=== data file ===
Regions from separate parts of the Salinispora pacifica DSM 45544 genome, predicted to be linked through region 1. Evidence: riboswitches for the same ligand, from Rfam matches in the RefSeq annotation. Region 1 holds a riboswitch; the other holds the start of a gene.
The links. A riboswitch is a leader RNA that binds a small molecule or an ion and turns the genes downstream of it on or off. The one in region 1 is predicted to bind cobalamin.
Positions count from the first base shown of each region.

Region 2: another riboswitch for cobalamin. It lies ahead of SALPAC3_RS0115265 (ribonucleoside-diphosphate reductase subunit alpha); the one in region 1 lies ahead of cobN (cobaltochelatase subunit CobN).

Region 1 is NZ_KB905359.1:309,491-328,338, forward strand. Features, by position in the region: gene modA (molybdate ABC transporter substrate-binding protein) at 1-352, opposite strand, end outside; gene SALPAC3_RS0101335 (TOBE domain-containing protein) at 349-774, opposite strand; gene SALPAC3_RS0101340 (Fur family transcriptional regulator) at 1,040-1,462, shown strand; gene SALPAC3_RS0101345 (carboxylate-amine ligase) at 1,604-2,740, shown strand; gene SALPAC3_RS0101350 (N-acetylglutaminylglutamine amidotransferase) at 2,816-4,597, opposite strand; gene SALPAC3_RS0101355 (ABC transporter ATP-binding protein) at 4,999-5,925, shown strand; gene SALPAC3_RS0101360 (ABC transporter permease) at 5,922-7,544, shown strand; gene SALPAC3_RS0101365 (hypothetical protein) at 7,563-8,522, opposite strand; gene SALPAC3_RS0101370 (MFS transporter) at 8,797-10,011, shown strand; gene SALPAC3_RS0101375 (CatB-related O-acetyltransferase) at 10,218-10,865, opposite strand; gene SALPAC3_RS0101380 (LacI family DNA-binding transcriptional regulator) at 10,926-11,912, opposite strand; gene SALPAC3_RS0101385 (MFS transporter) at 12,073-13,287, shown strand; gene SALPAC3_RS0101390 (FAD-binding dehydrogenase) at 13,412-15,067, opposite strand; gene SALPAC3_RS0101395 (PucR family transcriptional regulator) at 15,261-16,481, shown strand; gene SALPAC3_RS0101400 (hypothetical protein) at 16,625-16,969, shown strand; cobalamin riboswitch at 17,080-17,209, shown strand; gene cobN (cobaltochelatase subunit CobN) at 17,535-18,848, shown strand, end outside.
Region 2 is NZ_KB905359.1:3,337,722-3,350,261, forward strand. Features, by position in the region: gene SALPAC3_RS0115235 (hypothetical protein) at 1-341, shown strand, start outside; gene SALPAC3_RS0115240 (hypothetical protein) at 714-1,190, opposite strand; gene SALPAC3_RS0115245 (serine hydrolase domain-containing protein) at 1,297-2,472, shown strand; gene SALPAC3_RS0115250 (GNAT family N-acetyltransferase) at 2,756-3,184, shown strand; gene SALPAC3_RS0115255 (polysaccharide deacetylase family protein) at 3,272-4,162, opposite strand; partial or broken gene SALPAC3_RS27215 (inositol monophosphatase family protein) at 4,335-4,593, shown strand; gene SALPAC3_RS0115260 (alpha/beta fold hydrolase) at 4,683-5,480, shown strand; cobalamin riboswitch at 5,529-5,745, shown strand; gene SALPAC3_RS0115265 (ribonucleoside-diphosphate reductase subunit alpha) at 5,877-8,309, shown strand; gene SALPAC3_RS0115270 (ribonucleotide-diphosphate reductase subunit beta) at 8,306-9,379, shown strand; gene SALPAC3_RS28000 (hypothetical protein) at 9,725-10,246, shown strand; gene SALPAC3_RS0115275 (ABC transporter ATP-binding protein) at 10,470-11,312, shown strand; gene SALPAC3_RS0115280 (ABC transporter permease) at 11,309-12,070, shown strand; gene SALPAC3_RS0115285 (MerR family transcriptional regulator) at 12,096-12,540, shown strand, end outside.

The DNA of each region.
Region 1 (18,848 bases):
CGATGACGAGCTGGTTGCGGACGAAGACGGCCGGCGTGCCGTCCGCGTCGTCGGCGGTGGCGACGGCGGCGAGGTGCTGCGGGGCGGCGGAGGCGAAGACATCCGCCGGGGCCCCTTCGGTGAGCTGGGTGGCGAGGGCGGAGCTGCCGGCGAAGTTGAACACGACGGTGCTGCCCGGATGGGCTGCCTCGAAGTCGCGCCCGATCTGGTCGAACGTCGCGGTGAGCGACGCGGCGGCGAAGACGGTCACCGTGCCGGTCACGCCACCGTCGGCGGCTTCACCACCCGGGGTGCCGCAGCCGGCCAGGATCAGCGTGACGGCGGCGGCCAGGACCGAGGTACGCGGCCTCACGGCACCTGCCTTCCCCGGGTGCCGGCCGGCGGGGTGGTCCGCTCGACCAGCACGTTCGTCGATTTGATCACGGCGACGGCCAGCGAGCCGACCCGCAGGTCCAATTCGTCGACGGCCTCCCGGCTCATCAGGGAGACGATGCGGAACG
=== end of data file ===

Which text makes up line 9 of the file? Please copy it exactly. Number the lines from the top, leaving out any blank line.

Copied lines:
CGATGACGAGCTGGTTGCGGACGAAGACGGCCGGCGTGCCGTCCGCGTCGTCGGCGGTGGCGACGGCGGCGAGGTGCTGCGGGGCGGCGGAGGCGAAGACATCCGCCGGGGCCCCTTCGGTGAGCTGGGTGGCGAGGGCGGAGCTGCCGGCGAAGTTGAACACGACGGTGCTGCCCGGATGGGCTGCCTCGAAGTCGCGCCCGATCTGGTCGAACGTCGCGGTGAGCGACGCGGCGGCGAAGACGGTCACCGTGCCGGTCACGCCACCGTCGGCGGCTTCACCACCCGGGGTGCCGCAGCCGGCCAGGATCAGCGTGACGGCGGCGGCCAGGACCGAGGTACGCGGCCTCACGGCACCTGCCTTCCCCGGGTGCCGGCCGGCGGGGTGGTCCGCTCGACCAGCACGTTCGTCGATTTGATCACGGCGACGGCCAGCGAGCCGACCCGCAGGTCCAATTCGTCGACGGCCTCCCGGCTCATCAGGGAGACGATGCGGAACG